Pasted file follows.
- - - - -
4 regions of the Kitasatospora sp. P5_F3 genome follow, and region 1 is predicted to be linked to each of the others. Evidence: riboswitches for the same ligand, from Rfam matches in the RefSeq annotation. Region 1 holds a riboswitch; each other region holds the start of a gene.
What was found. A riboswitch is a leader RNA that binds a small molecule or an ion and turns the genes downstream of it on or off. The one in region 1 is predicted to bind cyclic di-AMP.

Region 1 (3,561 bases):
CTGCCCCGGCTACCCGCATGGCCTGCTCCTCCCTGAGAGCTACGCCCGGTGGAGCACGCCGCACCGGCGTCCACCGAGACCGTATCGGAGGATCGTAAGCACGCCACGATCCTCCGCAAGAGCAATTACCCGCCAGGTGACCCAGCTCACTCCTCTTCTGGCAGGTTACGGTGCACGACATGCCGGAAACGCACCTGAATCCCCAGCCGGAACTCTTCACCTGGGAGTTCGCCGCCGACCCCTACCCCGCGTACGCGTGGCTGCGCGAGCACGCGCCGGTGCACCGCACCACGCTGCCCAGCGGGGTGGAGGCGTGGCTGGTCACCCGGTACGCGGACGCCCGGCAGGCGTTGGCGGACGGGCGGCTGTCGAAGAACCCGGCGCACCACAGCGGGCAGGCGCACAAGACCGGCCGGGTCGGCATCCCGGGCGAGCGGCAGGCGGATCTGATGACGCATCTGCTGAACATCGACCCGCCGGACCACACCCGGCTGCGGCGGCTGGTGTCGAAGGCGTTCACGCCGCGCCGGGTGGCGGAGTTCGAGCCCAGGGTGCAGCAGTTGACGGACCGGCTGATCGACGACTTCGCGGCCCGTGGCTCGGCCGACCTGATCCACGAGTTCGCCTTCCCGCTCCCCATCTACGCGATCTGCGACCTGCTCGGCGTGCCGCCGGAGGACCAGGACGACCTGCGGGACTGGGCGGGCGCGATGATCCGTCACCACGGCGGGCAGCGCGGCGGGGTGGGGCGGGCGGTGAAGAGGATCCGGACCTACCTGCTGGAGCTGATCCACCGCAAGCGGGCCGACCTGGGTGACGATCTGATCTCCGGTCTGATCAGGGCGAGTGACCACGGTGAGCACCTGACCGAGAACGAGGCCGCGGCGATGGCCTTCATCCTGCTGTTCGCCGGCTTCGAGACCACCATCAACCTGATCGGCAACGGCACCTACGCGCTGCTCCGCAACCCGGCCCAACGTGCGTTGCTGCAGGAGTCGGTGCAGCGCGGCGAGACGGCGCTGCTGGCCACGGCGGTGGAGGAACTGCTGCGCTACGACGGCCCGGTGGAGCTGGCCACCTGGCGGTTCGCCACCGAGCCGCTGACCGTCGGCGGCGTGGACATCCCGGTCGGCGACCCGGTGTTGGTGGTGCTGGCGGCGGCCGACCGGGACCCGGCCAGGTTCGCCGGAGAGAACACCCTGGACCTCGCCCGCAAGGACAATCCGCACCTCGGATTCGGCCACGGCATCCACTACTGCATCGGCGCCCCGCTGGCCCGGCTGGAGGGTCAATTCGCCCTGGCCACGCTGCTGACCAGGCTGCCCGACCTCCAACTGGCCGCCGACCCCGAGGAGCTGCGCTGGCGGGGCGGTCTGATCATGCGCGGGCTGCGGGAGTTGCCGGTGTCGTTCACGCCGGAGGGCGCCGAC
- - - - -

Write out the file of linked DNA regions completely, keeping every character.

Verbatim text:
4 regions of the Kitasatospora sp. P5_F3 genome follow, and region 1 is predicted to be linked to each of the others. Evidence: riboswitches for the same ligand, from Rfam matches in the RefSeq annotation. Region 1 holds a riboswitch; each other region holds the start of a gene.
What was found. A riboswitch is a leader RNA that binds a small molecule or an ion and turns the genes downstream of it on or off. The one in region 1 is predicted to bind cyclic di-AMP.

Region 1 (3,561 bases):
CTGCCCCGGCTACCCGCATGGCCTGCTCCTCCCTGAGAGCTACGCCCGGTGGAGCACGCCGCACCGGCGTCCACCGAGACCGTATCGGAGGATCGTAAGCACGCCACGATCCTCCGCAAGAGCAATTACCCGCCAGGTGACCCAGCTCACTCCTCTTCTGGCAGGTTACGGTGCACGACATGCCGGAAACGCACCTGAATCCCCAGCCGGAACTCTTCACCTGGGAGTTCGCCGCCGACCCCTACCCCGCGTACGCGTGGCTGCGCGAGCACGCGCCGGTGCACCGCACCACGCTGCCCAGCGGGGTGGAGGCGTGGCTGGTCACCCGGTACGCGGACGCCCGGCAGGCGTTGGCGGACGGGCGGCTGTCGAAGAACCCGGCGCACCACAGCGGGCAGGCGCACAAGACCGGCCGGGTCGGCATCCCGGGCGAGCGGCAGGCGGATCTGATGACGCATCTGCTGAACATCGACCCGCCGGACCACACCCGGCTGCGGCGGCTGGTGTCGAAGGCGTTCACGCCGCGCCGGGTGGCGGAGTTCGAGCCCAGGGTGCAGCAGTTGACGGACCGGCTGATCGACGACTTCGCGGCCCGTGGCTCGGCCGACCTGATCCACGAGTTCGCCTTCCCGCTCCCCATCTACGCGATCTGCGACCTGCTCGGCGTGCCGCCGGAGGACCAGGACGACCTGCGGGACTGGGCGGGCGCGATGATCCGTCACCACGGCGGGCAGCGCGGCGGGGTGGGGCGGGCGGTGAAGAGGATCCGGACCTACCTGCTGGAGCTGATCCACCGCAAGCGGGCCGACCTGGGTGACGATCTGATCTCCGGTCTGATCAGGGCGAGTGACCACGGTGAGCACCTGACCGAGAACGAGGCCGCGGCGATGGCCTTCATCCTGCTGTTCGCCGGCTTCGAGACCACCATCAACCTGATCGGCAACGGCACCTACGCGCTGCTCCGCAACCCGGCCCAACGTGCGTTGCTGCAGGAGTCGGTGCAGCGCGGCGAGACGGCGCTGCTGGCCACGGCGGTGGAGGAACTGCTGCGCTACGACGGCCCGGTGGAGCTGGCCACCTGGCGGTTCGCCACCGAGCCGCTGACCGTCGGCGGCGTGGACATCCCGGTCGGCGACCCGGTGTTGGTGGTGCTGGCGGCGGCCGACCGGGACCCGGCCAGGTTCGCCGGAGAGAACACCCTGGACCTCGCCCGCAAGGACAATCCGCACCTCGGATTCGGCCACGGCATCCACTACTGCATCGGCGCCCCGCTGGCCCGGCTGGAGGGTCAATTCGCCCTGGCCACGCTGCTGACCAGGCTGCCCGACCTCCAACTGGCCGCCGACCCCGAGGAGCTGCGCTGGCGGGGCGGTCTGATCATGCGCGGGCTGCGGGAGTTGCCGGTGTCGTTCACGCCGGAGGGCGCCGAC